I recently met with an interesting technology startup company. The founder has a great story and he quickly wowed me with his product, but he had a problem that, as a PR professional, I see time and again: an inability to clearly and effectively communicate the value of his product to his intended audience.
It wasn't for lack of substance. The founder is talented, experienced and carries himself well. He has already generated some decent online buzz with his technology, and he even managed to snag some high-profile press coverage.
The problem is that nothing on the website or in the marketing material clearly explains what the product does or why people need it. Prospective customers are greeted with lots of proof points – glowing client testimonials, links to coverage, great images, bios – but no meat.
Some small-business owners have it easy. I only need to hear someone tell me they're a roofer or car mechanic to understand instantly what they do and the value they bring. For others it's not that simple. How often have you met someone who has to explain several times what it is they do? The number of niche consultants or specialized service providers is growing every day. For them, education about their product or service is just as important as awareness. One without the other is of little use.
It's a lesson the makers of TV product-pitch commercials know well. Telling people you have a revolutionary new mop is hardly likely to resonate with the average consumer. Showing them how it instantly soaks up everything from wine to spilled paint is much more powerful. It brings the product to life, and it demonstrates to people why they need it in the first place. This is the kind of thinking business owners must apply when it comes to their brand.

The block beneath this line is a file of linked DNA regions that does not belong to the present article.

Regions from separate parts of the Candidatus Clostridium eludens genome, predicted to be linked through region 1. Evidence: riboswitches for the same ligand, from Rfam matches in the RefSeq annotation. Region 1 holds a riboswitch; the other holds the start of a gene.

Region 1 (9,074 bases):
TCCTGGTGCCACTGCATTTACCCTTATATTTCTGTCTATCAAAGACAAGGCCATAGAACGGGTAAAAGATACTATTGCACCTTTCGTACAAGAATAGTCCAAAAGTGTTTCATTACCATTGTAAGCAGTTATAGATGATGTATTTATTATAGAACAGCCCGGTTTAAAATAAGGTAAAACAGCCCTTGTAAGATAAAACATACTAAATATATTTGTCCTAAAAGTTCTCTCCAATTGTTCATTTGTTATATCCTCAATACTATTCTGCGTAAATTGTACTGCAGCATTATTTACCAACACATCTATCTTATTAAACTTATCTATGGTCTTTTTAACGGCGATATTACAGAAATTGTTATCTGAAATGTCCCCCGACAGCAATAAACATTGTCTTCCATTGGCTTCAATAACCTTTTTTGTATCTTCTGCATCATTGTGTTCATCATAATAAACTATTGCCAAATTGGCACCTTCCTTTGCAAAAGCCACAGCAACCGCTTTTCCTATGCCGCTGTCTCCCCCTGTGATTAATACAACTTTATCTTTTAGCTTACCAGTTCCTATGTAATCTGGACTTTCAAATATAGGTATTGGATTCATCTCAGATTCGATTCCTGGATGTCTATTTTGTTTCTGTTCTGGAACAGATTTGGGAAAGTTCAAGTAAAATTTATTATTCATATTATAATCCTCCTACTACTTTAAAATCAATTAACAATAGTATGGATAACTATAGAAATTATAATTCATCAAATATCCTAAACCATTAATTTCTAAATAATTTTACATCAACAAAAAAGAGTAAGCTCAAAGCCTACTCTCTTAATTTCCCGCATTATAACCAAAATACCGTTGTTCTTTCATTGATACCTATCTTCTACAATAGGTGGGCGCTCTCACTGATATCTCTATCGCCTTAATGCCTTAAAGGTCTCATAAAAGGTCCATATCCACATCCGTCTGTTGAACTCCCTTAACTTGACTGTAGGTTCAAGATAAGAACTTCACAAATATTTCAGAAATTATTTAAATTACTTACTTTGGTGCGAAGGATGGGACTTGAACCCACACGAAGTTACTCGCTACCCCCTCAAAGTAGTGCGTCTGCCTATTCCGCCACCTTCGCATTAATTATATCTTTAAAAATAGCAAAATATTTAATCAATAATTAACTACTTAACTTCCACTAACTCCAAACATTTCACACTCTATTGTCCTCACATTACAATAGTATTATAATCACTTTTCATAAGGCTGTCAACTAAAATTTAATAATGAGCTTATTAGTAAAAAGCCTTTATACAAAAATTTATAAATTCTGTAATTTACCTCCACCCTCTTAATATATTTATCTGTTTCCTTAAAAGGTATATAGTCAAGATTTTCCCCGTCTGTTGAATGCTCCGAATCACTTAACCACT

If you struggle to explain to laypeople what your business does, or if you can't understand why competitors with inferior products are consistently winning new clients, you may not be explaining your value as well as you should.
Here are some easy ways to get started:
• Create your elevator pitch. Lay out your entire value statement on paper, then keep trimming it until you have a concise and easy-to-understand explanation of your product. Keep it to one minute. Then practice it on people who are not in your industry. If they get it, you got it.
• Spread the word. It's time to let others know. If your product is visual in nature, create a quick video outlining step-by-step how to get started and realize value. If not, work your new pitch into a snappy Q&A format using the kinds of questions people unfamiliar with your product will likely ask.
• Case studies. Generally speaking, it's always better to get a customer to talk about the value of your product, so solicit some short testimonials from customers that include specific benefits.
• Sometimes it's not the best product that wins the battle, it's the one that speaks the loudest. Make sure that when it comes to promoting your product or service, you're making more than just noise, and that your intended audience truly understands what it is you have to offer.
• Make sure your mother knows too.
Special to the Globe and Mail
Mia Wedgbury, president and co-founder of High Road Communications, operates Canada's largest public relations agency focused on technology and digital lifestyle. The company, which has been recognized as one of the best workplaces in Canada for two years running, has offices in Toronto, Vancouver, Ottawa, Montreal and San Francisco. A seasoned PR expert with more than 18 years of experience, Ms. Wedgbury has directed global brand positioning programs, handled crisis communications, managed international product launches and developed PR strategy for companies across the entire tech and lifestyle spectrum. In 2006, she also helped the agency launch the High Road Connect practice – a social media, Web 2.0 and marketing services group – to help companies transcend conventional communications. Ms. Wedgbury's clients include Microsoft Canada, MSN, Canon Canada, Disney and LG Electronics.
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